Radon in the News
Ringwood and West Milford Should Test for Radon, Said County Officials
Ringwood and West Milford residents will get first dibs on a free test kit to determine whether their homes are at elevated risks for radon gas.
The Passaic County Department of Health has teamed up with the state Department of Environmental Protection (DEP) Radon Bureau in a special radon awareness program to promote testing for radon in homes. With the Radon Awareness Program, the DEP provides outreach assistance to endorse household radon testing.
"Testing is the only way to know if you and your family are at risk from radon," said Passaic County Freeholder Terry Duffy, a West Milford resident, in a press release from Passaic County. "Radon testing is easy and problems can be fixed."
Lung cancer refers to several different types of cancer which begin in the linings of the lungs. Lung cancer is currently the deadliest cancer, killing 1.3 million people per year. The five-year survival rate for lung cancer is less than 15%. Fortunately, however, lung cancer is also one of the most easily prevented of the major cancers. By far the most significant risk factor for lung cancer is tobacco use, including cigarette smoking.
ONEIDA — The city of Oneida was named the recipient of a $400,000 grant that will help residents keep their homes safe.
The Community Development Block Grant, awarded on Friday by New York State Housing Trust Fund Corporation’s Office for Community Renewal, will provide funds to rehabilitate at least 16 homes in the city. As in recent years, the city will continue to take a scattered site approach in its selection of homes.
The Scattered Sites Housing Rehabilitation Program allows eligible homeowners city-wide to apply for funding the city receives through grants. In the past the city has implemented a targeted approach to dispense funding by selecting a specific neighborhood to rehab, Planning Director Cassie Rose said.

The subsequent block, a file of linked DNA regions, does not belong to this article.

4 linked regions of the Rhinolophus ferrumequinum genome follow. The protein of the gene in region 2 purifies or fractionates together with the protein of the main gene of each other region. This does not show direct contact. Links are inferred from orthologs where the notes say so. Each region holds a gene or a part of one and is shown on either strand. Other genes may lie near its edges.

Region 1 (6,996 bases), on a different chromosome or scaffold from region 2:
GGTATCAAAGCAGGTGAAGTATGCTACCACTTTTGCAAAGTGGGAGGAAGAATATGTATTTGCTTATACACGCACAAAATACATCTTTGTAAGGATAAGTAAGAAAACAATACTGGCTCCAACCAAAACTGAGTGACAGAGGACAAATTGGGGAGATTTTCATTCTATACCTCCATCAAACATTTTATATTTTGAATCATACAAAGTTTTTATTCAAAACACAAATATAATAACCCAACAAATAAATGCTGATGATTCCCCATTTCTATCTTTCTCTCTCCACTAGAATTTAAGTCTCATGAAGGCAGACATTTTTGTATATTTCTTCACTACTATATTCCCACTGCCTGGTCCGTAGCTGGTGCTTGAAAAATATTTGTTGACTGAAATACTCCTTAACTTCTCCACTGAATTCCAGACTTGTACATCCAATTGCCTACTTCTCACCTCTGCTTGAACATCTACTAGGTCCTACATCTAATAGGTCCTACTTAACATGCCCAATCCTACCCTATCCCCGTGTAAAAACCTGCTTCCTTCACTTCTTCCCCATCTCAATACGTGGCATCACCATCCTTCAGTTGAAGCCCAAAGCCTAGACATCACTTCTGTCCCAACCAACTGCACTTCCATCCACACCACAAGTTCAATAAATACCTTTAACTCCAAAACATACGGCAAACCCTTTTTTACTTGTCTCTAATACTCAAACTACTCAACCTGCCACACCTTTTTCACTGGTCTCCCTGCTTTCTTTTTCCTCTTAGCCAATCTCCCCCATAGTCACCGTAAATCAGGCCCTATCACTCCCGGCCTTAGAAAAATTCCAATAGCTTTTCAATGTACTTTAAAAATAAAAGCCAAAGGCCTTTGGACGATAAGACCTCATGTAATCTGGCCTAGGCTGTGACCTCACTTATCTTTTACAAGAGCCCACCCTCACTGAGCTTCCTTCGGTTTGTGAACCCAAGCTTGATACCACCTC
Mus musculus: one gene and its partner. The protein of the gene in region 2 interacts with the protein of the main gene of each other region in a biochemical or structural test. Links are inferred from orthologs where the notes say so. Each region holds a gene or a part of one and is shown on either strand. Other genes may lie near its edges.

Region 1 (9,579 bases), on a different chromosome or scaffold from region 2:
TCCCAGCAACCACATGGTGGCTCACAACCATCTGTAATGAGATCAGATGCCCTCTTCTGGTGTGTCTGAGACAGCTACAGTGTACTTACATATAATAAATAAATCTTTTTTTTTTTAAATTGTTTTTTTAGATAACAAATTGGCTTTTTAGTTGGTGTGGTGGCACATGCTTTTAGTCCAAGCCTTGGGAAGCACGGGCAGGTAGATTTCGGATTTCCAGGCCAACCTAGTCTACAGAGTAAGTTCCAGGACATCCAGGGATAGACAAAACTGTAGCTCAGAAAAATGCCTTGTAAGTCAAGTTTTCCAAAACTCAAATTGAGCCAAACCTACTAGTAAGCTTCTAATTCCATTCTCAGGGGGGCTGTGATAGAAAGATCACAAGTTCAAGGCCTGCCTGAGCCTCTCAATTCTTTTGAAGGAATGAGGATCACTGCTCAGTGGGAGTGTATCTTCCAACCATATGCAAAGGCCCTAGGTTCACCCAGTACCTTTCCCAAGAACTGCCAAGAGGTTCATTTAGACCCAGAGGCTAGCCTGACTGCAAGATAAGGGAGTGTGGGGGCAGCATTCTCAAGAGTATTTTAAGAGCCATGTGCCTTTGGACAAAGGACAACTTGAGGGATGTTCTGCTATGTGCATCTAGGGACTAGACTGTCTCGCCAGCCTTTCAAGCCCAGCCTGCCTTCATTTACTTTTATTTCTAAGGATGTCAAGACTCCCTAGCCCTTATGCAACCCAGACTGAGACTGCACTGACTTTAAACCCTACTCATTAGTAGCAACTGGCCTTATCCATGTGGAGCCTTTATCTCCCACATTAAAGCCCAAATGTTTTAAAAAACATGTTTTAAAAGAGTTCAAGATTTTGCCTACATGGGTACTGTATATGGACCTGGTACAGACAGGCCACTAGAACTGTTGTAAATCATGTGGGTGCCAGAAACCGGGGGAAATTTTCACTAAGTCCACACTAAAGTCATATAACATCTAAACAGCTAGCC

It's odorless, tasteless, invisible and is the second leading cause of lung cancer after smoking.
And it could be in your home.
It is radon.
Radon is a naturally occurring radioactive gas that results from the breakdown of uranium. It's found in soil and rock.
It finds its way into homes by seeping through cracks in foundations, walls and joints, said George Fagella, who runs the Indoor Radon Program for the California Department of Health.
Fagella has been working for years to find out where radon is located in California, and has since discovered that it has shown up in various areas that were previously thought to have a low probability of having radon.
"We thought there was no radon in Tulare County," said Dr. Karen Haught, health officer for the Tulare County public health officer.
The Health and Human Services secretary has approved changes that will make it easier for some people who worked at the Miamisburg Mound Plant in the 1960s and 1970s to qualify for federal compensation and medical benefits if they develop cancers that can be caused by radiation exposure.
Kathleen Sebelius last week signed a letter concurring with government scientists from the National Institute for Occupational Safety and Health, who in May said some workers may have been exposed to three isotopes of radon that leaked into an area undiscovered for 20 years.
Discussion about the danger posed by radon was more than theoretical for Alderwoman Karen Young last week.
"It hit very close to home," she said by telephone Tuesday.
Young bought a 60-year-old house at auction that she said tested positive July 9 for three times the safe level of radon set by the Environmental Protection Agency. Although no ordinance called for it, she ordered the radon test a week before her family, including a 22-month-old grandchild, moved in.
Young said she spent $850 to install a radon vent system that rendered the house safe.